Sharing map data moves closer

In a significant step toward integrating the incompatible and disparate geospatial databases worldwide, a geospatial industry group demonstrated this month how industry standards nearing completion will enable users to tap into numerous databases via the Internet to create a multilayered digital map.

The Open GIS Consortium Inc. (OGC), www.opengis.org, is a nonprofit membership organization addressing the lack of interoperability among systems that process geo-referenced data and between those systems and mainstream computing systems. The consortium showed during its Web Mapping Testbed (WMT) demonstration how it will be possible to access data from map servers located in North America, Europe and Australia to create a map of a hurricane poised to strike Mobile, Ala., for example. The map included features such as the ability to zoom into certain areas and highlight strike probabilities.

The ability to access and integrate geospatial data to make such a map has eluded geospatial technologists for years because much of the mapping data is stored in incompatible software languages and on different platforms. The ability to integrate the data through the use of standards would vastly improve research that depends on maps and cut expenses as governments no longer would have to duplicate collection of the data.The development of universal standards for geospatial data transmission would exponentially increase the use of the information worldwide for numerous functions including national security, environmental management and crime mapping, said Thomas Kalil, special assistant to the president for economic policy for the National Economic Council at the White House.

"The ability to manage and make sense of the information will be the challenge of the 21st century," Kalil said. "Open standards and interoperability are crucial to making a market take off...and there's opportunity to integrate geospatial information and geospatial processing with the World Wide Web."Kalil also called for the technology to become "usable for regular citizens who are constantly dealing with the complexity of federal organizations, not to mention state and local" governments.

The demonstration was conducted at Lockheed Martin Corp. facilities in Gaithersburg, Md., in front of a crowd of more than 300 invited guests, including representatives from the U.S. government, private vendors and international firms, all of whom are OGC participants or sponsors.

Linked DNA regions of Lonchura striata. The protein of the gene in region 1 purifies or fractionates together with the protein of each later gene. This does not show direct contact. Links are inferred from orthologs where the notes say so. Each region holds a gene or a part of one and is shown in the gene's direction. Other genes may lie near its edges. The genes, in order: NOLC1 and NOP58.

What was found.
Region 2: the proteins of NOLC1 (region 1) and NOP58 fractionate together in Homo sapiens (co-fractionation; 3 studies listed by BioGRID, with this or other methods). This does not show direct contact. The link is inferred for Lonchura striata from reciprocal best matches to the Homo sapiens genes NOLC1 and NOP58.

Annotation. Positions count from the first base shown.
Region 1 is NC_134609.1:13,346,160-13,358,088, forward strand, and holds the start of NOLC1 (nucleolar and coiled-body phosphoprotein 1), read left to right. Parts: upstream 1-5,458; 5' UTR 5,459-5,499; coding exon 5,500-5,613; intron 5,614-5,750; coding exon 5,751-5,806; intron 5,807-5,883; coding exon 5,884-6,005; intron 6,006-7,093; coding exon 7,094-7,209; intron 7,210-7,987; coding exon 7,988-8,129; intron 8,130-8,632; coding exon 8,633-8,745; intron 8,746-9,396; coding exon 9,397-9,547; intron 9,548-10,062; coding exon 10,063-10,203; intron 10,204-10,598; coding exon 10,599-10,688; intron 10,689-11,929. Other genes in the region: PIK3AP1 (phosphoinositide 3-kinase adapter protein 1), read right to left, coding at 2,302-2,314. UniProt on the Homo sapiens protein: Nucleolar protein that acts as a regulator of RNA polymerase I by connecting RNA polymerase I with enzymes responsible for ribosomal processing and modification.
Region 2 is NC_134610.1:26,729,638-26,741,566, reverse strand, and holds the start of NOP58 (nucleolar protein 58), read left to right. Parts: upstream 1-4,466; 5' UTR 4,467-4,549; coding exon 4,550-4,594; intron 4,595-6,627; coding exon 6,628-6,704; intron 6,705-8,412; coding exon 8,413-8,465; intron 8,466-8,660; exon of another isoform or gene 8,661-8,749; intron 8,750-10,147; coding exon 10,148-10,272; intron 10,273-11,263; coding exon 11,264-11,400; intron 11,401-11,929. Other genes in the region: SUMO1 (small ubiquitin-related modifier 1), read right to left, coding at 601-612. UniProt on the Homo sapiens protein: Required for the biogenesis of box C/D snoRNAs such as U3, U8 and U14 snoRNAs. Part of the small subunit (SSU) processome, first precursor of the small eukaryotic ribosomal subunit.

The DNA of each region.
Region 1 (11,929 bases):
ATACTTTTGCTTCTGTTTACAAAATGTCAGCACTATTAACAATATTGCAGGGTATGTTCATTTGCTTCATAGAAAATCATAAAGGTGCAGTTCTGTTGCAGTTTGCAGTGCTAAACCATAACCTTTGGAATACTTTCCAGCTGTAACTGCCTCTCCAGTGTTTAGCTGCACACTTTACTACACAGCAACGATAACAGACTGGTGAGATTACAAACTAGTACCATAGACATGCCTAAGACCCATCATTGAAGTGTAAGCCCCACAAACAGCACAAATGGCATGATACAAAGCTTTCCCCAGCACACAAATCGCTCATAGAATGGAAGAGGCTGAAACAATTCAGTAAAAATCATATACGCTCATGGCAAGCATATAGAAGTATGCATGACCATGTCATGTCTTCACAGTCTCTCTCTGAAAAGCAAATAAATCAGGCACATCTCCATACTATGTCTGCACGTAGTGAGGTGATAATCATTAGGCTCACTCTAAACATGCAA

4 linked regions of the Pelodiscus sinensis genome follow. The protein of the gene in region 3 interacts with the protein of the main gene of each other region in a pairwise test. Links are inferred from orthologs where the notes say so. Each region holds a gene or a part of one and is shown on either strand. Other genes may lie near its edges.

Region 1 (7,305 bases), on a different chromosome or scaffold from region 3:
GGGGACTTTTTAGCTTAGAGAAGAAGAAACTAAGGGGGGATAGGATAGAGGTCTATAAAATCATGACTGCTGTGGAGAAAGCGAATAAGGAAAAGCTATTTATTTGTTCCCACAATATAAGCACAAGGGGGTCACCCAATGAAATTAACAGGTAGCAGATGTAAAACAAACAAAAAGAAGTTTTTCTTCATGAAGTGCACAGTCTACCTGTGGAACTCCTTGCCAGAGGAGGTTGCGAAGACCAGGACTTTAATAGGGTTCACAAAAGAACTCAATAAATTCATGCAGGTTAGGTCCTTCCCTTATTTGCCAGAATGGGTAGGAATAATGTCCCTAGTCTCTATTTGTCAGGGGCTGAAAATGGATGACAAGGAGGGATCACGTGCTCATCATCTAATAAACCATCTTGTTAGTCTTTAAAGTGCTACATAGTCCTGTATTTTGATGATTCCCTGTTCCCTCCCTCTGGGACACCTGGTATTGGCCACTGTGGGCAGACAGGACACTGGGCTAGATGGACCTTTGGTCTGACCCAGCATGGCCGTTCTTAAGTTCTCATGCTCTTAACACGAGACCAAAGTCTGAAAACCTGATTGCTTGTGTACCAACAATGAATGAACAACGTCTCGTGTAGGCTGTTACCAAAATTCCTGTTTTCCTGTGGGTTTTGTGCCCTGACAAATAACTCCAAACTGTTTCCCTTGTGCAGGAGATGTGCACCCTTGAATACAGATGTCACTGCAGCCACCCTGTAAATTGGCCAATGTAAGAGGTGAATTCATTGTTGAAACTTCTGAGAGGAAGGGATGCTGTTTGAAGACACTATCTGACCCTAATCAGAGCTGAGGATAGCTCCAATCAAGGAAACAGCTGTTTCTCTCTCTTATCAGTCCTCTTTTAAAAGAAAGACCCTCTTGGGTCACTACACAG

Many in the crowd said they were pleased with the progress being made in OGC's mission to develop universal standards for geospatial data information sharing and use. However, a representative from the National Imagery and Mapping Agency said he was disappointed with the bottom-line results.

"OGC specifications is a critical piece of this, and we're looking for [OCG] to provide that sooner, rather than later," said Bill Allder, NIMA's deputy director of systems and technology. He asked OGC to set a definite set of standards for geospatial technology. Kurt Buehler, vice president and chief operating officer at OGC, said the group had made progress in standards development and that they could be in place by December. "It's just a matter of putting our noses to the grindstone and doing it," he said. "We'll push, and if the users pull, we'll get there quicker."

During the demonstration, Jeff Harrison, WMT demonstration manager from the Army Corps of Engineers Topographic Engineering Center (TEC), narrated the two scenarios and outlined the different tools being used, including the GetMap, GetCapabilities and Get FeatureInformation tools that are the foundation of the OGC's new geospatial information model.

The journalist scenario used a 56 kilobits/sec modem and Netscape Communications Corp.'s Navigator to access the needed information. Aside from one crash, it did so flawlessly in about 10 seconds, despite accessing three servers simultaneously in Canada, the Netherlands and the United States. The demonstration illustrated the GetMap requests with different zoom capabilities, coastline and hurricane images, strike probabilities and more all layered on one map.

The second scenario's user had a more advanced viewer/client program and used more advanced geographic information systems and custom software to access the same servers for higher-resolution images.

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